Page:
Continuing on to the New World

There was a lot of excitement and promise when settlers first arrived in the New World. There was room to grow and opportunities for all. A lot of hard work has been done and good progress made. But after an encouraging start we’ve gotten bogged down by allowing our lives to drift from the main thing: people.

Society and happiness have always had people at their core. The value and strengths of people enrich our days and power our communities and industries. It’s a truth that fuels our optimism and builds our shared achievements.

As our technology and businesses advanced we came to know prosperity, health and meaningful employment. In the Near Golden Age, in the 1950s through the 1970s, people, business and government worked together to raise the standard of living and to move forward on important civil rights. Regular folks prospered and had good and achievable hopes for the future.

But along the way, the folks who valued money above people grew unsatisfied with merely owning luxurious yachts and homes. They learned how to use their wealth in aggressive and effective ways, to push our society and world ever further away from a focus on people.  Their wealth gave them power over laws, advertising and business strategies, and led us all into the current quagmire of poverty, joblessness and doubt about our future.

Left unchanged and unchallenged, our current path would bring us lower lows and harder struggles were it not for one amazing and unstoppable thing: people.

People, not money, are the way out, and the rightful beneficiaries of our combined efforts, time and creativity.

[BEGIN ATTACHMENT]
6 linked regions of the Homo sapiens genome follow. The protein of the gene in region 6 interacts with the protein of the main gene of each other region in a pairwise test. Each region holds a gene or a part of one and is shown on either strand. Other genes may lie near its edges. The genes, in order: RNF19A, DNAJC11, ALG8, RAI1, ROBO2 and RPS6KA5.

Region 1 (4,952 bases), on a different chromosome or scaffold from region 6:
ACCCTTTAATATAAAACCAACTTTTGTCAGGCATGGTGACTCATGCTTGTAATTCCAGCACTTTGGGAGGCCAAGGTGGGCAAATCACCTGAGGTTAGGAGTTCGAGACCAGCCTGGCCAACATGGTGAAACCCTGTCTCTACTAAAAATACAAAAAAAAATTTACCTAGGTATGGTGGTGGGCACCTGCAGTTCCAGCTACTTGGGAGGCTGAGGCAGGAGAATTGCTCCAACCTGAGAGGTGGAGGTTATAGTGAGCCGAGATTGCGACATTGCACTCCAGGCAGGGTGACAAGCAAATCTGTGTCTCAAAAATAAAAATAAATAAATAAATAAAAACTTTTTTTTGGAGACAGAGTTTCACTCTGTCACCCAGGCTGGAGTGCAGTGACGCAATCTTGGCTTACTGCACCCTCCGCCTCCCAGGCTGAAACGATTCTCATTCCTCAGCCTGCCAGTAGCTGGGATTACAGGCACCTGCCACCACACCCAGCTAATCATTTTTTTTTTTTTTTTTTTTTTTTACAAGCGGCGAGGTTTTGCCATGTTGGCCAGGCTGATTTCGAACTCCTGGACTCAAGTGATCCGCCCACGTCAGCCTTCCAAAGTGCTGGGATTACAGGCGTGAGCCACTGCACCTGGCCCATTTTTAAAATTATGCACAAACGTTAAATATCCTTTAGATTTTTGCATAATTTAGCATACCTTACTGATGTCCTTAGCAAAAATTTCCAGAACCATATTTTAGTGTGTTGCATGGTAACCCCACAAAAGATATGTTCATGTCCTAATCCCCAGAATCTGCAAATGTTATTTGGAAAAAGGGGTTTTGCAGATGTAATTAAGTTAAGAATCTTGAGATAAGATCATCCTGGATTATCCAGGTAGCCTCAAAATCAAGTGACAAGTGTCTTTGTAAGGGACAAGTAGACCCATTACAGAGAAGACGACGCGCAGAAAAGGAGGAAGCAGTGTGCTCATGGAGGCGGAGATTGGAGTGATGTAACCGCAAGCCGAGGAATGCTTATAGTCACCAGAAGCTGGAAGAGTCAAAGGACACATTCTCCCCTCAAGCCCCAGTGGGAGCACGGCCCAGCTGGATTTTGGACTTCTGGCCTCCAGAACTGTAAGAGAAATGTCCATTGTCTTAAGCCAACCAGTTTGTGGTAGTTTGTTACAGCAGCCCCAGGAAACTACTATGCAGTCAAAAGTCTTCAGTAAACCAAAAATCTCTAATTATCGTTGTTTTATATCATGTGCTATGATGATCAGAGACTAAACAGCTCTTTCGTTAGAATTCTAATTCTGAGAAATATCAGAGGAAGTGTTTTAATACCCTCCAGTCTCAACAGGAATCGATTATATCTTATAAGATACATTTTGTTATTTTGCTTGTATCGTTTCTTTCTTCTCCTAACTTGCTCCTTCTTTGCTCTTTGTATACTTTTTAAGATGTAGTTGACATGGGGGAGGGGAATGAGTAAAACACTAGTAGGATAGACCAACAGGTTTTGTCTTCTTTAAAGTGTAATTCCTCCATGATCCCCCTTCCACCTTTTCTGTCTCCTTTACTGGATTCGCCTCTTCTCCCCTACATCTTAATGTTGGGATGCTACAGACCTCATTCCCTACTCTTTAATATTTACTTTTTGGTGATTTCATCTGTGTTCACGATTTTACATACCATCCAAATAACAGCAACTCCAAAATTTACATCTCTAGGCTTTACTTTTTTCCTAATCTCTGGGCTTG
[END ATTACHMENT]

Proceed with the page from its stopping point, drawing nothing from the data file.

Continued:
While there’s a vital role for money, business and the financial sector, they need to be the servants, not the masters, of people and society.

We need to reset the balance of our time and efforts, to swing it back to its natural focus on people.

Many people believe that the cause of poverty is a lack of money. Sort of. The real cause of poverty is a lack of caring and sharing, for people and between people. At the top end this lack of caring and sharing is called #extremegreed, but there is hope even for them – people can be re-awakened to the joy of community, contributing and shared responsibility. People who care make different decisions.

Had ruthless market traders cared more about people than money they would never have sold toxic stocks and hurt millions of people. If successful corporations cared more about people then they’d find new ways to share the wealth and employ people in good and meaningful ways. If governments weren’t so fearful they would show they care about people by standing up for them in the face of power and greed and attempts to expand control over people. And if we weren’t all being encouraged to buy stuff and watch TV we’d spend more time in community, sharing life, experiencing joy and building bonds of real value.

The change we need doesn’t take rocket scientists, MBAs or a corporate board — it is something that each of us can help with everyday, in every town, in every nation.

Person by person we’ll create bubbles of care and respect. Bubble by bubble we enrich our relationships, make new decisions and make our lives better.

This includes how businesses are run, cities manage their goals, and communities evolve their relationships.

As more people participate, the bubbles will grow and merge. More and more people will see the benefits of caring more about people. The positive changes will increase in scope, from personal effects to community choices to business changes to state-wide decisions to a world-changing focus on what matters most: people.

Let’s show those around us that people matter, and that quality of life for people needs to be part of decision-making.

Today we can make a difference. Today we are continuing on to the new world.

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